Actually, we fooled you, this page contains nothing about configuring the IdP to run in a clustered fashion. However, please read all of this page because it provides critical information for setting up the environment into which you will deploy you clustered IdPs.
Many individuals consider high availability, load balancing, and clustering to be the same thing. They are not. Within this document the terms are used and have the following definitions:
node - A single IdP instance.
cluster - A collection of nodes.
high availability - The ability for nodes to fail without loss of existing operational data (e.g. sessions).
fail over - The ability to detect a node failure and redirect work destined for a failed node to an operational node.
load balancing - The ability to (relatively) evenly distribute the cluster's workload amongst all nodes.
Note, the number of nodes within a cluster need not correlate to the number of servers (physical or virtualized) within the cluster. Each server may run more than one instance of the IdP software and thus count as more than one node. Also note that high availability, fail over, and load balancing are distinct features and not all solutions in this area provide all features. Don't worry though, the solution the Shibboleth team recommends provides all three.
Finally, be aware that fail over and load balancing are completely outside the control of the IdP. These require some mechanism (two described below) for routing traffic before it even reaches a node.
The IdP is a stateful application. That is it maintains operational information, between requests, that is required to answer subsequent requests. The IdP keeps this information in memory (for various reasons cookies cannot be used as they are in some web applications). Therefore, in order to achieve high-availability this information must be shared amongst all IdP nodes. By default the V2 release assumed (and documented) the use of Terracotta as the mechanism for doing this. This is still supported, but only on Java 6 because the Terracotta solution was not ported to support Java 7.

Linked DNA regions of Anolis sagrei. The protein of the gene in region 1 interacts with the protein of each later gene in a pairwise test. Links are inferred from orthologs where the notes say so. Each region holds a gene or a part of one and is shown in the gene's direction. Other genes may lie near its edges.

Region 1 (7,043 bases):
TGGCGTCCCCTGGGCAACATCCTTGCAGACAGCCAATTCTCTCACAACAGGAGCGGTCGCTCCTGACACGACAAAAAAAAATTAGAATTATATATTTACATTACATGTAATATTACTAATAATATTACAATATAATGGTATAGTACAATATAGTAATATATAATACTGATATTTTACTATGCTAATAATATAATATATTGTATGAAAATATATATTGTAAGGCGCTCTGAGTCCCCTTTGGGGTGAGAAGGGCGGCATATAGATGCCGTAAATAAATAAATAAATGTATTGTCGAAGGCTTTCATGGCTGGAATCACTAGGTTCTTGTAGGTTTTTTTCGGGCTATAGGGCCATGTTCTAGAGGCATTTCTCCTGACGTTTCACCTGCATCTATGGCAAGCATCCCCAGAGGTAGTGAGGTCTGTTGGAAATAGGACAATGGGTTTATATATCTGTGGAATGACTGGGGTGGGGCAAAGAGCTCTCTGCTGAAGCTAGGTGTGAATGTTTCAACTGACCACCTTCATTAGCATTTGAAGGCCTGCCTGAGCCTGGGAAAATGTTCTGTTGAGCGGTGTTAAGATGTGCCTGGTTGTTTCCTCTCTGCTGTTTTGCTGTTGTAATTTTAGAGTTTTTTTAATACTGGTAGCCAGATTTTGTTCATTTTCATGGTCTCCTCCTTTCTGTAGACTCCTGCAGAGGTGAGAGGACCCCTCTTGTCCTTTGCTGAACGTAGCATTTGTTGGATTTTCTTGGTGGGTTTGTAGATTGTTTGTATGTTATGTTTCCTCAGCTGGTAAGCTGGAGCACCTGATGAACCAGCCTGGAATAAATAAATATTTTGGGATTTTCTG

At present, the only options for clustering in-memory state with Java 7 are third party extensions, such as the memcached plugin. An alternative that relies on client-side state is mentioned below.
Like most applications that use this approach, each IdP node keeps the state it creates in memory in a form readily usable by the node but uses a more compact form when making it available to other nodes. Therefore, any load balancing solution used should route all subsequent requests to the same node that serviced the initial request. This prevents the IdP nodes from constantly reading/writing information to/from this more compact form (an expensive process). This is generally known as session affinity load balancing.
Most environments use one of two methods for creating a cluster of nodes that look like one single service instance to the world at large.
This is done by registering each cluster node under the same hostname. When a DNS lookup is performed for that hostname the DNS server returns back a list of IP addresses (one for each node) and the client chooses which one to contact.
The Shibboleth team strongly discourages this approach.
This is done by using specially dedicated hardware to intercept and route traffic the various nodes in a cluster (so the hardware basically becomes a switch in front of the nodes). This hardware is then given the host name for all the services provided by the clusters behind it.
Because of the guaranteed characteristics provided by this solution, the Shibboleth team recommends this approach. Caution should be taken though to ensure that the load balancing hardware does not become a single point of failure (i.e. buy and run two of them).
The above description is mostly focused on the actual Identity Provider servlet itself when it comes to clustering. However, since the IdP relies on other services for authentication and attribute resolution, it is important to also make sure that these services are clustered as well. Therefore, one should make sure in a production environment to:
When it comes to using LDAP (most common case) for attribute resolution and authentication, you may also have a look at the multiple LDAP configuration hints.
Finally, if you're willing to give up some features and (in many cases) do some custom development, it's possible to deploy the IdP in a configuration that does not rely on shared runtime state. See this topic for more information.
Further finally, if you front-end your server with Apache and are willing to give up some features, it's possible to cluster an IdP using Apache rewrite and proxy directives . See this topic for more information.